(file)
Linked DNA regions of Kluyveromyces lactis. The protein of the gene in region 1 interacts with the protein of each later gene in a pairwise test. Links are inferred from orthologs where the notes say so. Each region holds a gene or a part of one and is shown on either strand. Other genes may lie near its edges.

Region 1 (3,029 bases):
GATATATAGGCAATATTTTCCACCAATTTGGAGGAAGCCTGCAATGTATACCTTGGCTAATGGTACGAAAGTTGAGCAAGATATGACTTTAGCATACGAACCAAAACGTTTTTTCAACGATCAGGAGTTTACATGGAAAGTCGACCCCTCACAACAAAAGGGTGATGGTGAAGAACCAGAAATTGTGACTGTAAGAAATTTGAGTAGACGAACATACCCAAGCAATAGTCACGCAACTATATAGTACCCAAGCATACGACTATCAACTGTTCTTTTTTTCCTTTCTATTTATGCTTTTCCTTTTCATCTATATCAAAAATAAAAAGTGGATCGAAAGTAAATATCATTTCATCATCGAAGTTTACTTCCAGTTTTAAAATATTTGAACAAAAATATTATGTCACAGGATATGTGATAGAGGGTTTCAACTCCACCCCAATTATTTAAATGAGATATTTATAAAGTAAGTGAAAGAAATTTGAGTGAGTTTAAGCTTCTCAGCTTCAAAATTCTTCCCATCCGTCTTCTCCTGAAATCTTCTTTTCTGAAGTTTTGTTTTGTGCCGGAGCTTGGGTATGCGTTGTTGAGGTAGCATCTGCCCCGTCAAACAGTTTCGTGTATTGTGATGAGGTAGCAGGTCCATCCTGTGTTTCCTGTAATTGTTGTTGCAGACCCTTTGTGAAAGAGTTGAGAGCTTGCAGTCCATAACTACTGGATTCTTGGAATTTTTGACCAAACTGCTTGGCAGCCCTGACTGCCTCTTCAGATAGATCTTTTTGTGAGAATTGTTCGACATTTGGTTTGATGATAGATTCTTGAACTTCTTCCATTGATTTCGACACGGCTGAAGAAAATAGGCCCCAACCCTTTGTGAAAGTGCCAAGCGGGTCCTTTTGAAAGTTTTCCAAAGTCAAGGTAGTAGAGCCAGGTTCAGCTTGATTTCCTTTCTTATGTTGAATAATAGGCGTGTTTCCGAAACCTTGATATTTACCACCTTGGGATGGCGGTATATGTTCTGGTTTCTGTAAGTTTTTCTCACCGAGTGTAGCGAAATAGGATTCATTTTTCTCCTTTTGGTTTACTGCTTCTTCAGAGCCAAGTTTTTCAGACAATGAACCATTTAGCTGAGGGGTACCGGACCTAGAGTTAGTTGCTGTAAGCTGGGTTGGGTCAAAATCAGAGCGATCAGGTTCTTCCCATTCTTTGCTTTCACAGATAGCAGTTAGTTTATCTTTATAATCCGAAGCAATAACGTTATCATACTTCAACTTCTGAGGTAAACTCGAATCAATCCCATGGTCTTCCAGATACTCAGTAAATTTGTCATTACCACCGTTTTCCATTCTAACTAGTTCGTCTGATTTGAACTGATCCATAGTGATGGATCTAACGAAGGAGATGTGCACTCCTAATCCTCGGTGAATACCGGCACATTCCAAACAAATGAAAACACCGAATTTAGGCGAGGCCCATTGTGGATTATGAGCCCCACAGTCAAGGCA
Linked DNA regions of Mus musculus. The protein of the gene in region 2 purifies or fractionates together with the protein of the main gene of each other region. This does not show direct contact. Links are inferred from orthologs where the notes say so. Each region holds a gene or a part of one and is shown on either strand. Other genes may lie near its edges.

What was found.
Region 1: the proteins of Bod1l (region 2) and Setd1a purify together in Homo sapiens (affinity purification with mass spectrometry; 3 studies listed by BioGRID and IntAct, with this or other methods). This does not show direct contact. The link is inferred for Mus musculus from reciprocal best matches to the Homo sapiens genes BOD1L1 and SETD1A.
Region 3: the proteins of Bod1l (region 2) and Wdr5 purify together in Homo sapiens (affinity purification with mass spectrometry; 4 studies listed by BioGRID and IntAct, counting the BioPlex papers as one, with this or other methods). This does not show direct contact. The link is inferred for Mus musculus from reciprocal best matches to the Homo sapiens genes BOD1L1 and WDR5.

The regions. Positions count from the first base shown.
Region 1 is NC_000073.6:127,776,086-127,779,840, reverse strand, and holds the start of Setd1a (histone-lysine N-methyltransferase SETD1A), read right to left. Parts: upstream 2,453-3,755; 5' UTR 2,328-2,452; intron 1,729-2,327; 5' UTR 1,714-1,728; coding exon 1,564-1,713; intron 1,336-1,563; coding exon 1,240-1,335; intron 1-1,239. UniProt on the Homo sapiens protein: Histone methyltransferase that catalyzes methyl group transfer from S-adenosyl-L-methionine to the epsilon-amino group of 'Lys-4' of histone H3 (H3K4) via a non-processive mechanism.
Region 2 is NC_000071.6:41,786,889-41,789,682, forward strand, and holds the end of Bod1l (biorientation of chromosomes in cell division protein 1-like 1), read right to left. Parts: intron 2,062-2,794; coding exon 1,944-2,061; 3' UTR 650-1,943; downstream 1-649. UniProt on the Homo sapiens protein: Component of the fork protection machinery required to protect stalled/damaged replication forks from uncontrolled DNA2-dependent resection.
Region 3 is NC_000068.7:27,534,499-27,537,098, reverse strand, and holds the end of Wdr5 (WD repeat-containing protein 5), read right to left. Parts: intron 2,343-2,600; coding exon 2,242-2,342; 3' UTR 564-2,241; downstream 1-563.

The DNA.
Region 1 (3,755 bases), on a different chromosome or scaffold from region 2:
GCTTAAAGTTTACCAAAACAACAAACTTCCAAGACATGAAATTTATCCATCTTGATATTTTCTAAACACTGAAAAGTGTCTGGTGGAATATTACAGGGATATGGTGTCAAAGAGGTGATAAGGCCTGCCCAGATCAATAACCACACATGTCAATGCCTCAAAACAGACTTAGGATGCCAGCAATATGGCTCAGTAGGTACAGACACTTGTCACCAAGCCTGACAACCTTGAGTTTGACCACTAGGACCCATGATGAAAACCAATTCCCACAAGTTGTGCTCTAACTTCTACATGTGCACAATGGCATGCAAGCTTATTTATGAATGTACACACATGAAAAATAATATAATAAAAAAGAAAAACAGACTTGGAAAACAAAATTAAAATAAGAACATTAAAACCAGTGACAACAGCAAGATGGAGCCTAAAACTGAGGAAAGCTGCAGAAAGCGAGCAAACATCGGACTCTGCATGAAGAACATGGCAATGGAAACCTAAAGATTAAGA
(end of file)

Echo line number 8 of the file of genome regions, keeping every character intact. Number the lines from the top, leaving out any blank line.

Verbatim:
The regions. Positions count from the first base shown.